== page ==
NBA

Charles Oakley says Julius Randle is ‘a better version of Zion Williamson’

The New York Knicks did everything in their power to land Zion Williamson in 2019. They had the NBA‘s worst record and even cleared their starting power forward slot by trading Kristaps Porzingis to the Dallas Mavericks. But the ping pong balls didn’t bounce their way, and the lottery gods awarded Williamson to the New Orleans Pelicans

Charles Oakley doesn’t think of it as a particularly damaging loss. In his eyes, the Knicks signed the superior power forward a month later when they inked Julius Randle to a three-year deal. During an appearance on SiriusXM NBA Radio (h/t Marc Berman of The New York Post), Oakley celebrated the fact that New York finally “got a superstar” by declaring that Randle is the better and more versatile player.

“I think (Randle’s) a better version of Zion Williamson to me,” Oakley said Monday. “Because he can do more. Zion is just hype in the league. But in the playoffs, he’ll be just like the Greek Freak. They’ll have the wall for you. First of all, Zion Williamson got to get the playoffs.”

To an extent, Oakley has a point. Defenses have flummoxed two-time defending MVP Giannis Antetokounmpo in the playoffs by building a wall in front of the rim and trying to force him to shoot. Williamson has made only 15 shots outside of the paint all season. Randle has made 266. He has made 42 percent of his mid-range shots and 41.6 percent of his 3-point attempts. By that measure alone, Randle is the more versatile offensive threat. 

But it hardly matters because Williamson is so absurdly good near the basket that he still beats Randle in most measures of overall offensive production. Zion averages more points in fewer minutes with a higher field goal percentage, effective field goal percentage and true shooting percentage than Randle. Most catch-all offensive metrics rank Williamson significantly higher than Randle. Williamson, for instance, has posted 6.9 offensive win shares to Randle’s 3.3, while Williamson’s offensive box plus-minus of 5.9 comfortably beats Randle’s 3.1. Aside from the versatility that Randle’s shooting provides, there is little evidence suggesting that he’s better than Williamson, and even if he is, it should be noted that the comparison is unfair on the basis of age. Randle is in his seventh NBA season. He’s had far more time to develop his skill set than Williamson, who has played only 79 NBA games.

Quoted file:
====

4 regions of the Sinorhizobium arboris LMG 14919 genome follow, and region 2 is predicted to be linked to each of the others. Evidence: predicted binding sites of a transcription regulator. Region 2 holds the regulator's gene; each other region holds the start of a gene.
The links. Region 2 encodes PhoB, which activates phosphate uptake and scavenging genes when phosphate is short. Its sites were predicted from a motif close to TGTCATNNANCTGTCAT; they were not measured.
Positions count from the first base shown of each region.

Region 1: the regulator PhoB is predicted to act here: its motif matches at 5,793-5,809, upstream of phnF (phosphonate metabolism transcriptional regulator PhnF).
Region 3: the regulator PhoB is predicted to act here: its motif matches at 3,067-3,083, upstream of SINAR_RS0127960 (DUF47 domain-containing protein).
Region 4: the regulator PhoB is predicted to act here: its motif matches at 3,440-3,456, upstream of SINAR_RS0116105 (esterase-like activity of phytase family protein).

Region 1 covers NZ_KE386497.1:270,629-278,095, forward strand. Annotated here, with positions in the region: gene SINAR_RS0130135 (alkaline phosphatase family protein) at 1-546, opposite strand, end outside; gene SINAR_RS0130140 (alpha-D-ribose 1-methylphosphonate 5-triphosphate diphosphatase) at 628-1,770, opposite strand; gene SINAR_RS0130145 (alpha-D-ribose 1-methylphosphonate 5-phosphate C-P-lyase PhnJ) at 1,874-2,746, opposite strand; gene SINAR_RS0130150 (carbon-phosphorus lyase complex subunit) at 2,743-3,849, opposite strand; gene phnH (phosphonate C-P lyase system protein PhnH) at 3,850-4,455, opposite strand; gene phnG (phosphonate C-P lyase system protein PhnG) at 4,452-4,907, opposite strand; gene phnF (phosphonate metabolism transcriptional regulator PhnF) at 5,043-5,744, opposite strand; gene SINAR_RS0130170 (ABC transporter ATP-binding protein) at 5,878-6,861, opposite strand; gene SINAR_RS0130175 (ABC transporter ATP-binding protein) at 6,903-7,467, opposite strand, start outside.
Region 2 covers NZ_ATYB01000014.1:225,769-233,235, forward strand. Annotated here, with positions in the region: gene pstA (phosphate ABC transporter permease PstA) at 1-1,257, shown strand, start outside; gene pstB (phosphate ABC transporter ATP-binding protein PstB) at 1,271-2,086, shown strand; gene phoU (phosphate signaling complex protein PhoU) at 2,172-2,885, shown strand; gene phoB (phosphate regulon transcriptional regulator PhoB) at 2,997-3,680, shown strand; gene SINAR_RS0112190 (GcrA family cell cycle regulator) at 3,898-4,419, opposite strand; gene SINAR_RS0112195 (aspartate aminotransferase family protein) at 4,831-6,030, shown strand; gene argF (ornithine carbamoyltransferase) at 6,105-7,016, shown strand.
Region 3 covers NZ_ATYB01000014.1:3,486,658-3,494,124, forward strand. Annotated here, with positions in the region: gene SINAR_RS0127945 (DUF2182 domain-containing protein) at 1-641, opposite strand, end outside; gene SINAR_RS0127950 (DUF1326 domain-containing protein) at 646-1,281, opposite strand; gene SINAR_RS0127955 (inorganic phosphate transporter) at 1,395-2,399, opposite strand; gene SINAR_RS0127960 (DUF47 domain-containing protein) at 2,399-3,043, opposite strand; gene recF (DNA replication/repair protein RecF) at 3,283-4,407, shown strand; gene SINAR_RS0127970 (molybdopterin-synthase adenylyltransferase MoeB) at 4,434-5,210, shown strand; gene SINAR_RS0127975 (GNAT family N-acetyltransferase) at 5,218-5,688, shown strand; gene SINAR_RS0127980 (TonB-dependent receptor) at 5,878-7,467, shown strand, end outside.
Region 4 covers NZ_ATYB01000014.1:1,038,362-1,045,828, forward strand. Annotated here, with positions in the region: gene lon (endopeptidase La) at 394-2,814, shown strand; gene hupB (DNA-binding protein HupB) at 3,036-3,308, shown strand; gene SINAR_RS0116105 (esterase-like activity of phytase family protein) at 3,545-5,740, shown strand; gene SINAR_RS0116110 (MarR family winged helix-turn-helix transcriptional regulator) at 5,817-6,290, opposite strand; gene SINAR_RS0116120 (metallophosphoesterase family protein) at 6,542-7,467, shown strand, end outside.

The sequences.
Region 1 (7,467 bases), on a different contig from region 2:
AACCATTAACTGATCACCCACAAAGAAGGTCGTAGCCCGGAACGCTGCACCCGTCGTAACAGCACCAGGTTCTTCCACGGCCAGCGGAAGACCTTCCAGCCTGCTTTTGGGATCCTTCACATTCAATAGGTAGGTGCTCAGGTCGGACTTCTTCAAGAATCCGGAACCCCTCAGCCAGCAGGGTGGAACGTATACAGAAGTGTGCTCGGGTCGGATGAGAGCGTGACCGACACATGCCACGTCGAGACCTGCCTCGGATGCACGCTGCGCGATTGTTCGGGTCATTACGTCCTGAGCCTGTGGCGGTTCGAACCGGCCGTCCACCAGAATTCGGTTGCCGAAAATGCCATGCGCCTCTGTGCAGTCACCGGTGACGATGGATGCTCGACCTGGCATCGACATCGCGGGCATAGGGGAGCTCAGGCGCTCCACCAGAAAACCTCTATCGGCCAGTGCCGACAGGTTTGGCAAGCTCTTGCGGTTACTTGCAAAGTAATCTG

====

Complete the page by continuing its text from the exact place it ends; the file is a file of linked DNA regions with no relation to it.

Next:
But when the Knicks missed out on Williamson, and later Kevin Durant and Kyrie Irving, their future appeared bleak. The emergence of Randle and Williamson’s college teammate RJ Barrett has changed that. The Knicks may not have a singularly gifted talent like Williamson, but a nine-game winning streak has carried their record to 34-27, fourth-best in the Eastern Conference. Even if Randle isn’t quite Williamson, he’s the best pure power forward the Knicks have had since Oakley, and if Oakley’s success in New York is any indication, the Knicks are going to be perfectly happy with Randle rather than Williamson moving forward.



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